1. Bryde’s Whale
These surface feeders are the most-seen whale species in the Hauraki Gulf. Rushing to the surface in a sweep, they engulf huge schools of fish, creating a ruckus under the surface, while sea birds make the most of the panic created to get an easy catch. The Hauraki Gulf is home to about 50 resident Bryde’s whales, so you have great chances to spot them here.
Scientific name: Balaenoptera edeni
2. Bottlenose Dolphin
The most common dolphin in Auckland can be seen all year round playing around the wake created by passing boats. They are an average of 3.5 metres long, impressively agile, and remarkably smart. The fact that they are always keen to put on a show may be a reason why bottlenose dolphins are a crowd favourite.
Scientific name: Tursiops truncatus
3. Common Dolphin
Much smaller than their bottlenose relatives, the common dolphins reach only 2-metres long. Common dolphins have impressed the scientific community by being able to cooperate when hunting prey making them one of the most effective hunters of their family.
Scientific name: Delphinus delphis
4. Sei whale
Known for its speed, the Sei whale can reach up to 50km per hour! That’s faster than many small sailboats and pretty impressive for a 15-metre (on average) creature. The Sei whale leaves the Hauraki Gulf for the cold arctic waters where food is plentiful. Then they come back to the warmer New Zealand waters to raise their calves.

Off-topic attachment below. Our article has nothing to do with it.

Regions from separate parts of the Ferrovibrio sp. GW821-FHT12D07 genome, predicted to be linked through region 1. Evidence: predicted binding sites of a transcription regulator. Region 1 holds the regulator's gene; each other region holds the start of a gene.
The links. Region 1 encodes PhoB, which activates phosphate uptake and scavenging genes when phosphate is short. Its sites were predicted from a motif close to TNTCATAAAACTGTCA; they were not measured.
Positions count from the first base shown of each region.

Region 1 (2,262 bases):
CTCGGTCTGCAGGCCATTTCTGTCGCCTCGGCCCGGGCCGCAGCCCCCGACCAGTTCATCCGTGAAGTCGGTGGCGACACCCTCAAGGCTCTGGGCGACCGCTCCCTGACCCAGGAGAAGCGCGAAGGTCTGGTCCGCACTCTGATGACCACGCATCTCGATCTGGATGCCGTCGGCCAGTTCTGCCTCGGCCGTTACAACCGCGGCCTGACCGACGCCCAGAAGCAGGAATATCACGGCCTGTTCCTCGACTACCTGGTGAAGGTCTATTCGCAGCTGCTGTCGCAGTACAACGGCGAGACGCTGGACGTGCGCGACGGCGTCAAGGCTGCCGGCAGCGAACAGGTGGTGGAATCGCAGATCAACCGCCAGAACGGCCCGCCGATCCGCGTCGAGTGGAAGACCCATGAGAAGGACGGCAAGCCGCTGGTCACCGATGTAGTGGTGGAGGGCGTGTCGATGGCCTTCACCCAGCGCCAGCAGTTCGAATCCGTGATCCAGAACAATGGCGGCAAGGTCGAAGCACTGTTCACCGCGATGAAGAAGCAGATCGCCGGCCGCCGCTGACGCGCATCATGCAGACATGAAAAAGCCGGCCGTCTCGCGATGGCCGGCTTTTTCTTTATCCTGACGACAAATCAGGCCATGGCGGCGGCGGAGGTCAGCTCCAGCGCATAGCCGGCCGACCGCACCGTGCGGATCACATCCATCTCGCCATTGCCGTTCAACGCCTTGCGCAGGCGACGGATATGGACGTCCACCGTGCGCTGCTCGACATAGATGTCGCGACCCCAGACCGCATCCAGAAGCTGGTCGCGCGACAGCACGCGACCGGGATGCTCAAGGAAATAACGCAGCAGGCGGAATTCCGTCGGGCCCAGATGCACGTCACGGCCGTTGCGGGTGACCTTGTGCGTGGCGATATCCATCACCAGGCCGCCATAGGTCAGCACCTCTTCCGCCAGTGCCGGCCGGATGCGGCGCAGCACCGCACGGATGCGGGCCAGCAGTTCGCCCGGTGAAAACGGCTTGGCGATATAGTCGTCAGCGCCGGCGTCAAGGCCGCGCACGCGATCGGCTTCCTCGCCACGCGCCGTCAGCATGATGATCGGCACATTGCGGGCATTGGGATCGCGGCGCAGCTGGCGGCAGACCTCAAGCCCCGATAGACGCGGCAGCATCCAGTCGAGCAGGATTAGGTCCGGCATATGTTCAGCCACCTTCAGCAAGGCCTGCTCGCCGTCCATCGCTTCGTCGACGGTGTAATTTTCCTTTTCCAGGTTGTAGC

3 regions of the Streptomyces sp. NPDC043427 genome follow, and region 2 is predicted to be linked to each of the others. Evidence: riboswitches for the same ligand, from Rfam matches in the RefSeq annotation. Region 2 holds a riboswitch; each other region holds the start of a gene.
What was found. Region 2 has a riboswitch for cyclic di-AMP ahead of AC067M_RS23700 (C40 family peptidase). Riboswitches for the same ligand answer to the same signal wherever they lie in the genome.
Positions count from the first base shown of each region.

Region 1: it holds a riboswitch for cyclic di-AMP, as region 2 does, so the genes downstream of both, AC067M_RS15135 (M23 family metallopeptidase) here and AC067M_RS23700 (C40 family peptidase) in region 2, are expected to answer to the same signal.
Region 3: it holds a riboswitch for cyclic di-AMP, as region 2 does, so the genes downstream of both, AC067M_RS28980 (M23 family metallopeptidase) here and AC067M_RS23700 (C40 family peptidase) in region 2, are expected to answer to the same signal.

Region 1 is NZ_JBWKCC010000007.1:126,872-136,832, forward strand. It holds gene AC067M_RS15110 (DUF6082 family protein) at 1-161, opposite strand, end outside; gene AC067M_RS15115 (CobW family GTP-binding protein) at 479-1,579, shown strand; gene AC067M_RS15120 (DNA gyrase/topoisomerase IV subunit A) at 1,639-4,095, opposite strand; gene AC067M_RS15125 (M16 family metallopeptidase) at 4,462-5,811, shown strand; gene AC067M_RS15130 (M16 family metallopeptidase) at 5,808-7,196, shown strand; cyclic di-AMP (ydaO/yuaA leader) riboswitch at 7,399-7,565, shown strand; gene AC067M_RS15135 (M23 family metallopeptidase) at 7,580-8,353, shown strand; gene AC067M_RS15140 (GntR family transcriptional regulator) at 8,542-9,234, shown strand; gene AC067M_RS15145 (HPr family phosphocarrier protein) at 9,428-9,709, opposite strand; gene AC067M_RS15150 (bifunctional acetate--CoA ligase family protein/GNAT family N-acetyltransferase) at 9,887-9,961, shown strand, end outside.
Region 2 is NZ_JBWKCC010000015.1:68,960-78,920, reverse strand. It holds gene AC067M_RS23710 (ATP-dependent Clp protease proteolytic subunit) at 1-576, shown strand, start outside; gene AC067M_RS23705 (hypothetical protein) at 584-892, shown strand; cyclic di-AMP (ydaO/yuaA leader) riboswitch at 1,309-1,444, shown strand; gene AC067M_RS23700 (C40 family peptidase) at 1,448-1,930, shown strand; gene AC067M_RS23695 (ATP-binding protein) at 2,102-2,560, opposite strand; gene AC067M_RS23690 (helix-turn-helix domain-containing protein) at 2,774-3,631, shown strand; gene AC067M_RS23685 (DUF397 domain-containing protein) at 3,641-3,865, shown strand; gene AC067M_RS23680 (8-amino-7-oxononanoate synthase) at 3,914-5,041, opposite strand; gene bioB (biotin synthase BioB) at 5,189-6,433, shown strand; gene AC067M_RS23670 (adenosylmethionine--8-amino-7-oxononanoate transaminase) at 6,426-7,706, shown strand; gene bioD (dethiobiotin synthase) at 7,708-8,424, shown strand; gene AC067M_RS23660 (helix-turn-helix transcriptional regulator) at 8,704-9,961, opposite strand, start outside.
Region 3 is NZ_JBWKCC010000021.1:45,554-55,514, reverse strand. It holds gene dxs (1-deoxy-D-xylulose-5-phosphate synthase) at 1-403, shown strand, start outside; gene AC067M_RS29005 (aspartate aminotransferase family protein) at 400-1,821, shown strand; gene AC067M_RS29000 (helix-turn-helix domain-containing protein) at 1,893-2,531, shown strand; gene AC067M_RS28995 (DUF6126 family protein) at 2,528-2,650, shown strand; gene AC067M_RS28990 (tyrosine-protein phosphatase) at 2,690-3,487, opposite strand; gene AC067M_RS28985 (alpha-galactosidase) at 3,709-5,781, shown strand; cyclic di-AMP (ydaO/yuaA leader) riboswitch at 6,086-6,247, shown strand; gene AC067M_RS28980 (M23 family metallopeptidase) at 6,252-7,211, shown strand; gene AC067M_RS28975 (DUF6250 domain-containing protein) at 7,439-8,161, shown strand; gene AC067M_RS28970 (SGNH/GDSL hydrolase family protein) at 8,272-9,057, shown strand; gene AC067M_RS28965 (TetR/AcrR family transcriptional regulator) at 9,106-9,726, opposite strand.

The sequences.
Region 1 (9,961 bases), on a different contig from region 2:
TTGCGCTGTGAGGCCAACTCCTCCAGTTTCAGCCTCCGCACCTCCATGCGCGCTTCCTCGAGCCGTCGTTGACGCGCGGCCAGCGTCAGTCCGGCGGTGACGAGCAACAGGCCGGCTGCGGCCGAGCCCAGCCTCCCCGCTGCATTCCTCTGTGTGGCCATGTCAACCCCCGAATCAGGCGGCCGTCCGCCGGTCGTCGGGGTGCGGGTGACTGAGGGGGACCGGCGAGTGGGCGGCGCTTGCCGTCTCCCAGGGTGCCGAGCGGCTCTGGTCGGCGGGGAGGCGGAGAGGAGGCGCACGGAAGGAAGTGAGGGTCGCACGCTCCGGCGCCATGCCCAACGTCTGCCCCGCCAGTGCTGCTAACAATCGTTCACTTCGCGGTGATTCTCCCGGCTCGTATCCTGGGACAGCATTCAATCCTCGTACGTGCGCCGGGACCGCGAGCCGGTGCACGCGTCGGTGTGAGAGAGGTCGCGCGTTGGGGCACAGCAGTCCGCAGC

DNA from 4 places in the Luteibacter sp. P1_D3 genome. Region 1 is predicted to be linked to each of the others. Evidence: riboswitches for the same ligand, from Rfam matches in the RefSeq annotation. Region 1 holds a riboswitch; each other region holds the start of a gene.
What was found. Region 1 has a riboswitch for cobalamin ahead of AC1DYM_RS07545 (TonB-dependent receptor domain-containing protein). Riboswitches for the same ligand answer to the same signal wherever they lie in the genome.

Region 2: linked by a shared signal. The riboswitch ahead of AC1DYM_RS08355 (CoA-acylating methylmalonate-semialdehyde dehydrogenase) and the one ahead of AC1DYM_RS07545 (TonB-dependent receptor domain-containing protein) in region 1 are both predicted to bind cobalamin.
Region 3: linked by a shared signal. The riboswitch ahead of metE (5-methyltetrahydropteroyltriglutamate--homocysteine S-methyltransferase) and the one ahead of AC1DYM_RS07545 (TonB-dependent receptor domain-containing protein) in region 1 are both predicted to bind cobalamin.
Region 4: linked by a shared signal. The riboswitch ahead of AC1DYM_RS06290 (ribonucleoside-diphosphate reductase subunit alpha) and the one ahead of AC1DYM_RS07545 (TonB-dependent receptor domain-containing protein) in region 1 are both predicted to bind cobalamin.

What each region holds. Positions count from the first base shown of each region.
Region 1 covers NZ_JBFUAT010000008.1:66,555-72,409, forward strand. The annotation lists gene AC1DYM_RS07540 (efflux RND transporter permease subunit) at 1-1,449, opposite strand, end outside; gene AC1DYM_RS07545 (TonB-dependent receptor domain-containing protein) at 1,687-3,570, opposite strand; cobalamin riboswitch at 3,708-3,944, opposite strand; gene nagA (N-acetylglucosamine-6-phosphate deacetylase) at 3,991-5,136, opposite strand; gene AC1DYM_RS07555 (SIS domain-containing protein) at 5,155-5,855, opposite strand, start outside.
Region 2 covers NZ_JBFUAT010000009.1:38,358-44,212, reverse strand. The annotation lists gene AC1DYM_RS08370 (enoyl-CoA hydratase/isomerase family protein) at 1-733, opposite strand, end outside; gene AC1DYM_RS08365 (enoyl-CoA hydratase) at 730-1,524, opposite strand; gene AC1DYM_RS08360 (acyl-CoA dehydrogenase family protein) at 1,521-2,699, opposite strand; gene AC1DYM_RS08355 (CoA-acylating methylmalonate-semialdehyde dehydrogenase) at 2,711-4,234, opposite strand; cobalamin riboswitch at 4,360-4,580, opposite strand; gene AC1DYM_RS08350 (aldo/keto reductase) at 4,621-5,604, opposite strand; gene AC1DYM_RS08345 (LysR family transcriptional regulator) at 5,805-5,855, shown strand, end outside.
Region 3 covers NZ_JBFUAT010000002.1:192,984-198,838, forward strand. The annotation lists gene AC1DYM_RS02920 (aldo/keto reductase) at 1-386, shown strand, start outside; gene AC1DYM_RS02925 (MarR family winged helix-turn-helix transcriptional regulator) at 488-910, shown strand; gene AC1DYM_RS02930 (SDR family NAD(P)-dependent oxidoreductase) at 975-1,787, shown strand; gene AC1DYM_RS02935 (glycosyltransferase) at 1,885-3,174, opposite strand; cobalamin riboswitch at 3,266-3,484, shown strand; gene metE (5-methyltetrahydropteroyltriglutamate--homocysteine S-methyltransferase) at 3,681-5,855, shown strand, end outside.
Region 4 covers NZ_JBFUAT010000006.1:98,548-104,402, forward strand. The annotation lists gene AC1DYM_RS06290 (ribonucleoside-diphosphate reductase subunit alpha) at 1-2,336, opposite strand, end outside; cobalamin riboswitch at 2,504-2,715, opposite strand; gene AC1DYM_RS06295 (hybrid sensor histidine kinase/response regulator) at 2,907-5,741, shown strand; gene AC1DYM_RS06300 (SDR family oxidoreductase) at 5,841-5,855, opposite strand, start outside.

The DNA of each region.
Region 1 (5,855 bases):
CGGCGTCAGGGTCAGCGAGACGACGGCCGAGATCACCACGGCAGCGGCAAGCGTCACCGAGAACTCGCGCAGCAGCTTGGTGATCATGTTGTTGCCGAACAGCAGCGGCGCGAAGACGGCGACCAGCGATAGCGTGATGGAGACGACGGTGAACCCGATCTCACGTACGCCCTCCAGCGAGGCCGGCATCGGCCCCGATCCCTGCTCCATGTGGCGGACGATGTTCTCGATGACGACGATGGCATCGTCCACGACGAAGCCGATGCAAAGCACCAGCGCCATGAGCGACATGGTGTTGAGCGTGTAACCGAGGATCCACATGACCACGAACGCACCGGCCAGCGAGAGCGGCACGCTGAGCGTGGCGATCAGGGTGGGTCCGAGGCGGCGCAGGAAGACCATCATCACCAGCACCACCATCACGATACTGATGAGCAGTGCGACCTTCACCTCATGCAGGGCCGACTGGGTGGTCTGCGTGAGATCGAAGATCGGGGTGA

Scientific name: Balaenoptera borealis
5. Dwarf Minke Whale
Averaging 7 metres long, the dwarf minke whale is a bit of a mystery. It is not often seen in the Hauraki Gulf, as they usually prefer the cold Arctic waters full of krill. When in New Zealand’s waters, they feed on small fish and squid. If you spot one, take as many pictures as possible! The Department Of Conservation is always keen on new footage of this species. You can learn more about reporting your findings in Find the Rare Maui Dolphin.
Scientific name: Balaenoptera acutorostrata subspecies
6. Long-finned Pilot Whale
Incredibly hard to differentiate from their “short-finned” cousins, the long-finned pilot whale is sadly one of the whale species the most likely to get stranded. Long-finned whales have often been seen along with bottlenose dolphins and humpback whales in what is described as a “non-aggressive association” meaning that they may be cooperating.
Scientific name: Globicephela melas
You may have heard of these guys being called “killer whales”. That’s because orcas are amazing hunters. They are capable of hunting even the much faster dolphins using a stealth approach and rushing attacks in their pods. It is truly incredible to witness. Orcas are mammals too so they have a great bond with their calves and should not be separated from each other.
Scientific name: Orcinus orca
More whale and dolphin encounters in New Zealand
Can’t get enough of our finned-friends? Us neither! Check out these articles to see how you can see more whales and dolphins in New Zealand.